• Anne M.
    2019-03-24 10:42

    Extraordinary was right for this book. The nurses started off in Cairo. There was fun there, dancing, dining flirting with the soldiers who were waiting to find out where they would be sent. Many of the soldiers contracted VD due to use of local prostitutes. All this while somewhere war was raging.Then reality. These girls saw horror than no one should ever have to face. Men who they had known in Cairo coming into the hospitals which had little or no surgical items required. Men with no limbs,burned, blinded. Hundreds of dead. Bombs falling near the hospitals, nurses killed. A ship carrying both troops and medical staff torpedoed, hundreds dead or maimed.To make matters worse Spanish Flu hit both army and nursing staff, more dead.Horrific tale which should never happen again, but it did, the second world war came only about 30 years later. Some of the nurses now lost children or grandchildren in this war. And still we send our men to fight futile wars. This book makes you think, will we ever learn?

  • Melinda Elizabeth
    2019-04-02 04:35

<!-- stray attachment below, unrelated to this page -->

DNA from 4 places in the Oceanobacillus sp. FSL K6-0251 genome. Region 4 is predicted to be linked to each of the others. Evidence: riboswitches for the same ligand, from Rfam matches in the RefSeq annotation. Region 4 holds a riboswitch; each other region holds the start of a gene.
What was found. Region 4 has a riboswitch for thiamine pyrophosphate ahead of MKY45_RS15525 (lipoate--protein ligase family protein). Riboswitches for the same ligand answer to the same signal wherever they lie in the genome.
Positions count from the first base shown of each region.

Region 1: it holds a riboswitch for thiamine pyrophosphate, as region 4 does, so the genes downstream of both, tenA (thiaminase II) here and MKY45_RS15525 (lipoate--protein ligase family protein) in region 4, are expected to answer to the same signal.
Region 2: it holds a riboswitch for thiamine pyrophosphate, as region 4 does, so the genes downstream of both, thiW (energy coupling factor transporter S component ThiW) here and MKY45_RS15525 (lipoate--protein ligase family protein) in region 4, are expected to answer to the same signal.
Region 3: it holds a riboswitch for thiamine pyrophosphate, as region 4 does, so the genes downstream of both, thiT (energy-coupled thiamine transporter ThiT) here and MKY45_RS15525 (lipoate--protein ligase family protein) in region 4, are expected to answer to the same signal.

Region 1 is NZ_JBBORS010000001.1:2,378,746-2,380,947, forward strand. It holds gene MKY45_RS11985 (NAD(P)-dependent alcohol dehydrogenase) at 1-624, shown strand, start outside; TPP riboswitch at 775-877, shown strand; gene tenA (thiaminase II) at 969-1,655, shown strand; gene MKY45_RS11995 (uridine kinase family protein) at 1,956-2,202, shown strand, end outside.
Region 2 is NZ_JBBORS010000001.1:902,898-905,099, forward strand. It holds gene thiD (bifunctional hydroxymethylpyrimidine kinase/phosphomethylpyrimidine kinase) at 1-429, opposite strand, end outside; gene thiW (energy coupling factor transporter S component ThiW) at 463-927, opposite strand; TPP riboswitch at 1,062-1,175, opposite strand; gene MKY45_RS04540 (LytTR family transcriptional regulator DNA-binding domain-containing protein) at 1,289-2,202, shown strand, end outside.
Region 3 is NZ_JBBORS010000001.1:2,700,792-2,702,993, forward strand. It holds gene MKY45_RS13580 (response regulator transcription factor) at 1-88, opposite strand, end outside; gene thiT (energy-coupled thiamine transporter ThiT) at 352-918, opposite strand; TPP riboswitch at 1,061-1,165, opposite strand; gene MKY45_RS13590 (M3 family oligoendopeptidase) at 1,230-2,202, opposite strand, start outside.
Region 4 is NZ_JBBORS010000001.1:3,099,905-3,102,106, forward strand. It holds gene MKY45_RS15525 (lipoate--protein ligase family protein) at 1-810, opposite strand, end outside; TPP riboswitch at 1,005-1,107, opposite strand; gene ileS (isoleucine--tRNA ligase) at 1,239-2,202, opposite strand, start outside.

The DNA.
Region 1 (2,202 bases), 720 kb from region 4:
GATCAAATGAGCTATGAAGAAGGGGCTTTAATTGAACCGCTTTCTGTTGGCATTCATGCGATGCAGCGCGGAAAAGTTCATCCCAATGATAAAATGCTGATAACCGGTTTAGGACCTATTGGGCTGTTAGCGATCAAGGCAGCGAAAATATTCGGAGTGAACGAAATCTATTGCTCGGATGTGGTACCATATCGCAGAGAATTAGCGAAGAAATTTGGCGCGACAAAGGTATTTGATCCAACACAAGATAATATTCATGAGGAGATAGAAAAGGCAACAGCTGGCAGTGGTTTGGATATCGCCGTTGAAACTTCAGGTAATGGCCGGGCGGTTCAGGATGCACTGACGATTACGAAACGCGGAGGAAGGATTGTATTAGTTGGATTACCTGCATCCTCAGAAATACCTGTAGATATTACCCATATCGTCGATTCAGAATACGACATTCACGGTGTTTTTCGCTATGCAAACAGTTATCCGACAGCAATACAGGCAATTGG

After watching the ABC series with the same name, I was interested to learn more about what was discussed in the tv series, so I picked up this book. War books on the whole can be very dry with details, and it's a strong contrast when comparing to the beautifully executed series. The flow of narrative that stemmed from the show is a little lost here, and although it makes sense to follow the war through consecutive dates, it makes it hard to grasp onto the characters being discussed when you are piecing them together from bits and pieces throughout the book. However the real life journal entries from the nurses provides a string of truth throughout the book that provides you an intimate understanding of their hardships, and it is this honesty that makes the book worthwhile. A poignant read for anyone interested n Australian history, or wanting to learn more about women in war. If you're looking for a more in depth character understanding ,the series would be your better option.